Gallup, New Mexico has loads of wonderful neon signs as part of its Route 66 heritage.  Many are motels, but the Glenn’s Bakery sign is also a good one.

Glenn’s Bakery unique neon sign in Gallup, New Mexico

Golden Rule Sign – Philipsburg, Montana

As we drove north from Butte thru Opportunity and Anaconda, we found our way to the lovely little community of Philipsburg.  By this time my three grandchildren had gotten really cranky and we had to do something.  So, we pulled on a side road and I gave them a lecture.  I told them that they needed to live the Golden Rule (Do unto others, as you would have others do to you).  I used that sign to remind them.  I then told them if they would promise, I would get them a treat.  (What I had already seen was that this “Golden Rule” sign was on the side of The Sweet Palace, a giant candy store. I’ll cover it in my S Stories post)  So, I drove up to the front, gave each of the kids a few dollars and let them go to town in this store but also told them that they couldn’t buy anything unless they told the cashier that they were going to live the “Golden Rule.”  I even keyed the cashier in on it and she asked each of them what they promise to do.

Golden Rule wall sign on the side of the Sweet Palace in Philipsburg, Montana

Grulla National Wildlife Refuge – near Arch, New Mexico

I am a huge Sandhill Crane lover and, in my research for our epic road trip, I found that during February thousands of Sandhill Cranes winter in the Grulla National Wildlife Refuge in eastern New Mexico (near the ghost town of Arch) and the Muleshoe National Wildlife Refuge in western Texas.  Grulla is the Spanish word for crane.  Sadly, after driving nearly 20 miles on a dirt road to get to Grulla, we saw no cranes.  Even after driving from Grulla to Muleshoe, we saw none over there either.  It wasn’t until we got near Dimmitt, Texas (nearly 60 miles northeast of Muleshoe) before we saw any Sandhill Cranes…and there we saw thousands of them migrating north in an amazing scene.

Grulla National Wildlife Refuge, near the Ghost Town of Arch, New Mexico

Gem Theatre – Turkey, Texas

We drove through the uniquely named town of Turkey, Texas on our northeast from Muleshoe and Dimmitt.  This old theatre was on the main drag so I nabbed a shot of it.  This theater opened in 1928 and showed its first “talkie” move in 1931.  Country singer Bob Wills, a Turkey resident, was a frequent visitor to this old theater and the building has two old movie posters featuring Bob Wills adorning the front.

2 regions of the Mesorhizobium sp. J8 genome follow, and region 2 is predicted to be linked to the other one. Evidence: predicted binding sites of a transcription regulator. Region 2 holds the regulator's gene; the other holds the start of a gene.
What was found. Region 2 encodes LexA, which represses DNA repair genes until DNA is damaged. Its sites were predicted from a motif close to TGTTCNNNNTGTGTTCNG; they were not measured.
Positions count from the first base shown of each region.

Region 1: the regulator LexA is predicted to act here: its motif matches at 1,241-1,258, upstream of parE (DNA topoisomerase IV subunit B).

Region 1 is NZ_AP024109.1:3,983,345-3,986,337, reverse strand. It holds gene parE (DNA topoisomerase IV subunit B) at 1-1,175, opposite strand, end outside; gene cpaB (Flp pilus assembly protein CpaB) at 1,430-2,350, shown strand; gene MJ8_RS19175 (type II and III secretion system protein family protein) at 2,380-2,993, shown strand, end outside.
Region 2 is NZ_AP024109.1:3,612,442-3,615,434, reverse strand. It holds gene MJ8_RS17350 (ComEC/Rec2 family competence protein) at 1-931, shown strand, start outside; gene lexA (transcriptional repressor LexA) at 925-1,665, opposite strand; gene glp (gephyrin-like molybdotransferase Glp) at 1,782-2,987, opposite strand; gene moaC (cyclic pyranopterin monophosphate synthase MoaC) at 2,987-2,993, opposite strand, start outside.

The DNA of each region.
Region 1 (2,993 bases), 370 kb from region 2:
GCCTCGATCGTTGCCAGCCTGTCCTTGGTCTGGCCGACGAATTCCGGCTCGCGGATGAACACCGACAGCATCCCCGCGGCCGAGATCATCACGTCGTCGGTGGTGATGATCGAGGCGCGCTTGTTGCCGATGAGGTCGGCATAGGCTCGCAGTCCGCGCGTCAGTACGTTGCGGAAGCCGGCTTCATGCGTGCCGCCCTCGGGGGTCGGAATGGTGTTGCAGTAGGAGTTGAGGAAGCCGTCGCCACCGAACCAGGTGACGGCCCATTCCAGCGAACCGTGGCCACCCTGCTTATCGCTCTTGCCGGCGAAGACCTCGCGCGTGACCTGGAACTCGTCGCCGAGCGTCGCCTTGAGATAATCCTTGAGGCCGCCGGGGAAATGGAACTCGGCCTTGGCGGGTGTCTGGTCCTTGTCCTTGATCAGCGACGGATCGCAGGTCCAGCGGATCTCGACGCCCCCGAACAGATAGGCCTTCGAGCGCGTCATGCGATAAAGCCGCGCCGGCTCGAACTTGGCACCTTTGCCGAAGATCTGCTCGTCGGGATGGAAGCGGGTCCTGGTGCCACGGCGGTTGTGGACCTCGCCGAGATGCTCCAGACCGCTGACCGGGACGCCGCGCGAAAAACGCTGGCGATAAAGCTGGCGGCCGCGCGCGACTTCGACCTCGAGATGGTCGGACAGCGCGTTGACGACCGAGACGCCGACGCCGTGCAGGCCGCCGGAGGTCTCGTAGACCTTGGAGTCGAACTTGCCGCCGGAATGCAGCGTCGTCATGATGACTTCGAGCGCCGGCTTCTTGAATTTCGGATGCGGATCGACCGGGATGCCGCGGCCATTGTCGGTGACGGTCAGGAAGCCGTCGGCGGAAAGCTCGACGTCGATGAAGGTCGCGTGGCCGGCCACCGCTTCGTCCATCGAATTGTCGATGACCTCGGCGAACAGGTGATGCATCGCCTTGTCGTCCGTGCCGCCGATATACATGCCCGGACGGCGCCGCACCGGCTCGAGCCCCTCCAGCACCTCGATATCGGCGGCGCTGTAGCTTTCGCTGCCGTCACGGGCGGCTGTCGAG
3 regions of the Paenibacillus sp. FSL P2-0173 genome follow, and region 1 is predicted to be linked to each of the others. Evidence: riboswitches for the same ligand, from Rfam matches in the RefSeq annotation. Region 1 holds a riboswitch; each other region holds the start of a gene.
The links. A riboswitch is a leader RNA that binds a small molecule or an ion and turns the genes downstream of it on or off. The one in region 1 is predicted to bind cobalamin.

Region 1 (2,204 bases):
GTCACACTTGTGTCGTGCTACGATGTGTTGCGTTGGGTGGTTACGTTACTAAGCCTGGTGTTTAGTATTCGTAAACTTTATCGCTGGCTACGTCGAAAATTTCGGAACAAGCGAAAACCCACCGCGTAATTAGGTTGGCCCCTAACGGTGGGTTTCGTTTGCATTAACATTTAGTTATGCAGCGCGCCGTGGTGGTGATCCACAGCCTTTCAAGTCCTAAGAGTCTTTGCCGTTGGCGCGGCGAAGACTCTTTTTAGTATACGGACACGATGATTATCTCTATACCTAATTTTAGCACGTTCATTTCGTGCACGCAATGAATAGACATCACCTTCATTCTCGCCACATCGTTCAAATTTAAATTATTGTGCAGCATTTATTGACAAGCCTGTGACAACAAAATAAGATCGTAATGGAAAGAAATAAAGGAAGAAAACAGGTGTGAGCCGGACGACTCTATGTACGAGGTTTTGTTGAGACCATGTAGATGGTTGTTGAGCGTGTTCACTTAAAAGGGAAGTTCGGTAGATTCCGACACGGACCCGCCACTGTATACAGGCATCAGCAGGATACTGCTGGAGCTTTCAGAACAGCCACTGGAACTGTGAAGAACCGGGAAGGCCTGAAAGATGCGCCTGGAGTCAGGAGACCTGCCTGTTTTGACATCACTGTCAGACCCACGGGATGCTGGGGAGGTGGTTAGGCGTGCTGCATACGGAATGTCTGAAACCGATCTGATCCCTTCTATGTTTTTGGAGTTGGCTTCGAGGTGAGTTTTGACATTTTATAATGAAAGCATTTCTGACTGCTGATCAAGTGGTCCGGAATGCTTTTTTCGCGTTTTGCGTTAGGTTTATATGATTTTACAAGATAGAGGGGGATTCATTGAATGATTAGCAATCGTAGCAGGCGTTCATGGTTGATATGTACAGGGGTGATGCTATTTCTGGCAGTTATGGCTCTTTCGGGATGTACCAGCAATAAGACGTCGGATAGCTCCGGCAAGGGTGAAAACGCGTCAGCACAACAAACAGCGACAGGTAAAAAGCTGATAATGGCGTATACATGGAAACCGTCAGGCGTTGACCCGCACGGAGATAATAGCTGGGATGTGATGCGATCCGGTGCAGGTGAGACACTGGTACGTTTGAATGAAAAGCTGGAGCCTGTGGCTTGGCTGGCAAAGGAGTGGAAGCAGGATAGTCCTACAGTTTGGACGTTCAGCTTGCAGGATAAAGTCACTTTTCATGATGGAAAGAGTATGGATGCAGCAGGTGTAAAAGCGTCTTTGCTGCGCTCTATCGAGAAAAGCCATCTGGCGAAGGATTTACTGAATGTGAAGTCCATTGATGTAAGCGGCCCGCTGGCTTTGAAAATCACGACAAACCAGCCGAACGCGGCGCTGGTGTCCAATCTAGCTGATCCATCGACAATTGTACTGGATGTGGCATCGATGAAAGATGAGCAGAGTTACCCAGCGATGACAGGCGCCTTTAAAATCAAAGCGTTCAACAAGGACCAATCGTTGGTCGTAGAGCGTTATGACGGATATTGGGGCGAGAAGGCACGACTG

Gem Theatre, Turkey, Texas
Gem Theatre sign

Grants, New Mexico

Grants, New Mexico is another iconic Route 66 town and features a unique Route 66 drive-thru sign.

Grants, New Mexico famous Route 66 Drive Thru sign
Back side of the Grants sign

Gallup, New Mexico

Gallup is a great place to celebrate Route 66, but is also a very scenic area.  Located on the Navajo Reservation, there are plenty of places to get Navajo crafts and food.

Gallup, New Mexico
Red Rocks surrounding Gallup, New Mexico

Grand Canyon National Park – Arizona

To close out my G Stories, I am including a few photos of the amazing Grand Canyon in northern Arizona.  In the 1980s I was a tour guide / bus driver in Flagstaff and visited the Grand Canyon numerous times.  Though I have been there over 100 times, I never tire of this amazing world wonder.  I want to mention herein that as I write this post during the historic Coronavirus pandemic, the entire Grand Canyon National Park is currently closed as a result.  That amazes me.  I am so grateful to have been able to take my grandchildren to this lovely national park.

Grand Canyon National Park
Grand Canyon
Grand Canyon
Grand Canyon at sunset
Grand Canyon at sunset
Grand Canyon


I am currently working on my FOURTH book, titled “8154” to represent the mileage of my epic road trip with family.  You can visit my Amazon Author Page to see my other books at



Paradise Point (KY) Revisited: September 2019

Visiting with John and Sebrina Erskine to celebrate my new book, which includes a chapter about them!

Back in January of 2018 I made my first visits to the Paradise Point Marketplace in Scottsville, KY and did a blog post about it (see the original post).  In celebration of my newest book release, which features a chapter about Paradise Point, I made a trip down there in mid-September 2019 to sign the book and have a fun visit.  Since they are also an excellent and whimsical eatery, they will also be included in a future book on eateries, so I needed more photos of the place, especially the amazing breakfast items, bakery items and hot dogs.